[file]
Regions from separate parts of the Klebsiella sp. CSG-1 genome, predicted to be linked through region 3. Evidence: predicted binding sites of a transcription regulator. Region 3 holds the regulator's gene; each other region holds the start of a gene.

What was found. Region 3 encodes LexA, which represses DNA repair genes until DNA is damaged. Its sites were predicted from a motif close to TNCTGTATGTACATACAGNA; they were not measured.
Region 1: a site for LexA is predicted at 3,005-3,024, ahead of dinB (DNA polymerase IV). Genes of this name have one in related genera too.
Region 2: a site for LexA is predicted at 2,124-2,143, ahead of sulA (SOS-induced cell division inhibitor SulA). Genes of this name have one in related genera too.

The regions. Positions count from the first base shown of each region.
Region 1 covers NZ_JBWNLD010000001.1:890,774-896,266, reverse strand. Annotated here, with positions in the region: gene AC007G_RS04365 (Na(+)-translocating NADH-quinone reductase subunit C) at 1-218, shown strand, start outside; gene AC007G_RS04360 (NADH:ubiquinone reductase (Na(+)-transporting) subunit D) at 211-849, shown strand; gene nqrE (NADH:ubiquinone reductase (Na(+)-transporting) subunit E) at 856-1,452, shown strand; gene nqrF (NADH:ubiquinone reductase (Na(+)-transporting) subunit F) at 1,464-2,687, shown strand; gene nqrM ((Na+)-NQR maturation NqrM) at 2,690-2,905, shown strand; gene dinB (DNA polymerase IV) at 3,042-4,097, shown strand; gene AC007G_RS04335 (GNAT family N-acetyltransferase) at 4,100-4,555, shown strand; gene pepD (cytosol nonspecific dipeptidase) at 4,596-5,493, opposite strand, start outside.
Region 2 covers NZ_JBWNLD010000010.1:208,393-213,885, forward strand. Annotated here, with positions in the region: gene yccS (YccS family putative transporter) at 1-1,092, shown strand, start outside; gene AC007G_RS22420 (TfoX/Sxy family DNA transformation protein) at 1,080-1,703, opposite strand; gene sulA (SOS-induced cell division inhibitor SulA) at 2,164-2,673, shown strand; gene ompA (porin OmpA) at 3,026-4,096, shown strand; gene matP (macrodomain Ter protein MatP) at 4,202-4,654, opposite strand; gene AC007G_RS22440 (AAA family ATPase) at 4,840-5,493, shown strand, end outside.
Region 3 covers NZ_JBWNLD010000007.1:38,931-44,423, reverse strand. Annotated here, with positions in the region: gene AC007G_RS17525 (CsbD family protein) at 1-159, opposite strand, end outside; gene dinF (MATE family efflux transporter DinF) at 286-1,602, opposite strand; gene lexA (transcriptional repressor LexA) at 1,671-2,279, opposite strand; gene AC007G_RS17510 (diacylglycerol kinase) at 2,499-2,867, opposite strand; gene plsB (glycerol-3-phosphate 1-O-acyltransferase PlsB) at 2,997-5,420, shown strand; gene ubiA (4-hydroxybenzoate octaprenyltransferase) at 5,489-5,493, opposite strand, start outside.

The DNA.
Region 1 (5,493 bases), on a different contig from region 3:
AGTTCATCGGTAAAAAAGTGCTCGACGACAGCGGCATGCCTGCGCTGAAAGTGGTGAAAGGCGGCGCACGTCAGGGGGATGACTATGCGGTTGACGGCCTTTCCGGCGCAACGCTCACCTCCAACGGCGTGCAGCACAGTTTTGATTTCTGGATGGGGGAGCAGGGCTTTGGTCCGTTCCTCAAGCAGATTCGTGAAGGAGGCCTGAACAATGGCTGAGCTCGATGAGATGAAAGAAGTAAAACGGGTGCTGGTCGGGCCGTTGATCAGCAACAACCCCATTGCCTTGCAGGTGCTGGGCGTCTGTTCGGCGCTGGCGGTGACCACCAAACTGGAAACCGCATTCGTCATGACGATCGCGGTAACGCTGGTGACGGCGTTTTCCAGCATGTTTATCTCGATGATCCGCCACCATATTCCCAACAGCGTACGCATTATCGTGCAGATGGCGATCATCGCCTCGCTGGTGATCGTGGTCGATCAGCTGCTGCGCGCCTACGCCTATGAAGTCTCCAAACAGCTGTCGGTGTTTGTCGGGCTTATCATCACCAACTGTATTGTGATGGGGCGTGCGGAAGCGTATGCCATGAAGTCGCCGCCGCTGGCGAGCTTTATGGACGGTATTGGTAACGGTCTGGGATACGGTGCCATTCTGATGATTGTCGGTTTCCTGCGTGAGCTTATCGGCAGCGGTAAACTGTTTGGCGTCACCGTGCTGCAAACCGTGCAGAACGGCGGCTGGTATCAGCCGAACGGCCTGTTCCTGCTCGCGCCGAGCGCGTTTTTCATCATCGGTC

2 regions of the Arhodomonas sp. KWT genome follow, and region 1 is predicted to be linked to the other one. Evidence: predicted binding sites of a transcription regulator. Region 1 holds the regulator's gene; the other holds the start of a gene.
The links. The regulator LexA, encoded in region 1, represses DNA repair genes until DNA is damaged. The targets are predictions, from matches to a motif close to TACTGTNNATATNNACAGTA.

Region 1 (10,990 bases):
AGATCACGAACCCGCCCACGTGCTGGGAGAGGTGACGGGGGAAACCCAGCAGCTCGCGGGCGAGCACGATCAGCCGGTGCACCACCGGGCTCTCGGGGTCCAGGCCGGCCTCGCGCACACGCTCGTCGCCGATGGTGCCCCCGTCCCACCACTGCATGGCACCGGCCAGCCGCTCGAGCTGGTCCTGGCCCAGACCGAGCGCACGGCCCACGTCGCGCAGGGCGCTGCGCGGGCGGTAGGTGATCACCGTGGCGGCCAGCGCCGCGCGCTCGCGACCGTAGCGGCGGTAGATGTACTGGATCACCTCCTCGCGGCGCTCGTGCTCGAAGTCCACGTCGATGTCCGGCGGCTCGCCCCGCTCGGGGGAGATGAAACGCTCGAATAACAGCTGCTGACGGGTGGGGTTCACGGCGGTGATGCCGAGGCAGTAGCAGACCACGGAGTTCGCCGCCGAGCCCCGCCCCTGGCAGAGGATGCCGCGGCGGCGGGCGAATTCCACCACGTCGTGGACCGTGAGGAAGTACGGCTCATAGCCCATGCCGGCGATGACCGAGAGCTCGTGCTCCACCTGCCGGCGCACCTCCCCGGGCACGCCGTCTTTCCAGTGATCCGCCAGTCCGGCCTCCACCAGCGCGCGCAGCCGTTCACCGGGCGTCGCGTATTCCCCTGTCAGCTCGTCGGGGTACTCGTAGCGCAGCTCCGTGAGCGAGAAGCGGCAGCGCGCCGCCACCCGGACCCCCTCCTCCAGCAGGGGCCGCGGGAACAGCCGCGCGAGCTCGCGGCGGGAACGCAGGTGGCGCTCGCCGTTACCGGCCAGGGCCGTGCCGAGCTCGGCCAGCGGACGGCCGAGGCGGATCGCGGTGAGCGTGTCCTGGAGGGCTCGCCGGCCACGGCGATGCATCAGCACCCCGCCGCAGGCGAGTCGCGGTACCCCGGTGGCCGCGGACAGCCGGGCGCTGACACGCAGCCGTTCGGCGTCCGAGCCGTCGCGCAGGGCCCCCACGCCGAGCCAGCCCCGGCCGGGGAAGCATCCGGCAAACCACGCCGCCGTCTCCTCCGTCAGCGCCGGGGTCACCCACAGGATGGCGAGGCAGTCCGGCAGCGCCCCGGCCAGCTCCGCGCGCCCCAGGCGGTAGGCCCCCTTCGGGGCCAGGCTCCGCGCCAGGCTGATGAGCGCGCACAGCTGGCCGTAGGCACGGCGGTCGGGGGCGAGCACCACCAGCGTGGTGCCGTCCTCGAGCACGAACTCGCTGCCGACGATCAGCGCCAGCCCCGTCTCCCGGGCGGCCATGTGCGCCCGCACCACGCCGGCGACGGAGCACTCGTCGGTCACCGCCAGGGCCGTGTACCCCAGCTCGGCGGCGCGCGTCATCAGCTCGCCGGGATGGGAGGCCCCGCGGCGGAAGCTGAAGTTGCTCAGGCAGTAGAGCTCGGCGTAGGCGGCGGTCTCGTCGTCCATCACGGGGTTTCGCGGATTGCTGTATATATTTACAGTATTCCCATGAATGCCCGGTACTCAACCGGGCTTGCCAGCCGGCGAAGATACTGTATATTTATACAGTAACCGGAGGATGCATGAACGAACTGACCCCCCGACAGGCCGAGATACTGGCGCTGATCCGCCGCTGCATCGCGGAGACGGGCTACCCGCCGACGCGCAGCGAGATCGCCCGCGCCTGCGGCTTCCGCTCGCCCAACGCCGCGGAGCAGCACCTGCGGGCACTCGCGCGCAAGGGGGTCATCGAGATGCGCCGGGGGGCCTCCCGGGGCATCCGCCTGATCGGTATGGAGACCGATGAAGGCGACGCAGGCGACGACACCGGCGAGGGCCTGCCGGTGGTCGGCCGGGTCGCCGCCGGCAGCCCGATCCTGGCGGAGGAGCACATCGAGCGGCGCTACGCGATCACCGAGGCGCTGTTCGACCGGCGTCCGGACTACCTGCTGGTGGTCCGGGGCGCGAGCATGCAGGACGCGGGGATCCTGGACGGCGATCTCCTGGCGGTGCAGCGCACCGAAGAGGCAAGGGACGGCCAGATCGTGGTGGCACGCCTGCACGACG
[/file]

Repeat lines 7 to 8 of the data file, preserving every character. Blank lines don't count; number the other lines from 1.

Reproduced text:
Region 2 covers NZ_JBWNLD010000010.1:208,393-213,885, forward strand. Annotated here, with positions in the region: gene yccS (YccS family putative transporter) at 1-1,092, shown strand, start outside; gene AC007G_RS22420 (TfoX/Sxy family DNA transformation protein) at 1,080-1,703, opposite strand; gene sulA (SOS-induced cell division inhibitor SulA) at 2,164-2,673, shown strand; gene ompA (porin OmpA) at 3,026-4,096, shown strand; gene matP (macrodomain Ter protein MatP) at 4,202-4,654, opposite strand; gene AC007G_RS22440 (AAA family ATPase) at 4,840-5,493, shown strand, end outside.
Region 3 covers NZ_JBWNLD010000007.1:38,931-44,423, reverse strand. Annotated here, with positions in the region: gene AC007G_RS17525 (CsbD family protein) at 1-159, opposite strand, end outside; gene dinF (MATE family efflux transporter DinF) at 286-1,602, opposite strand; gene lexA (transcriptional repressor LexA) at 1,671-2,279, opposite strand; gene AC007G_RS17510 (diacylglycerol kinase) at 2,499-2,867, opposite strand; gene plsB (glycerol-3-phosphate 1-O-acyltransferase PlsB) at 2,997-5,420, shown strand; gene ubiA (4-hydroxybenzoate octaprenyltransferase) at 5,489-5,493, opposite strand, start outside.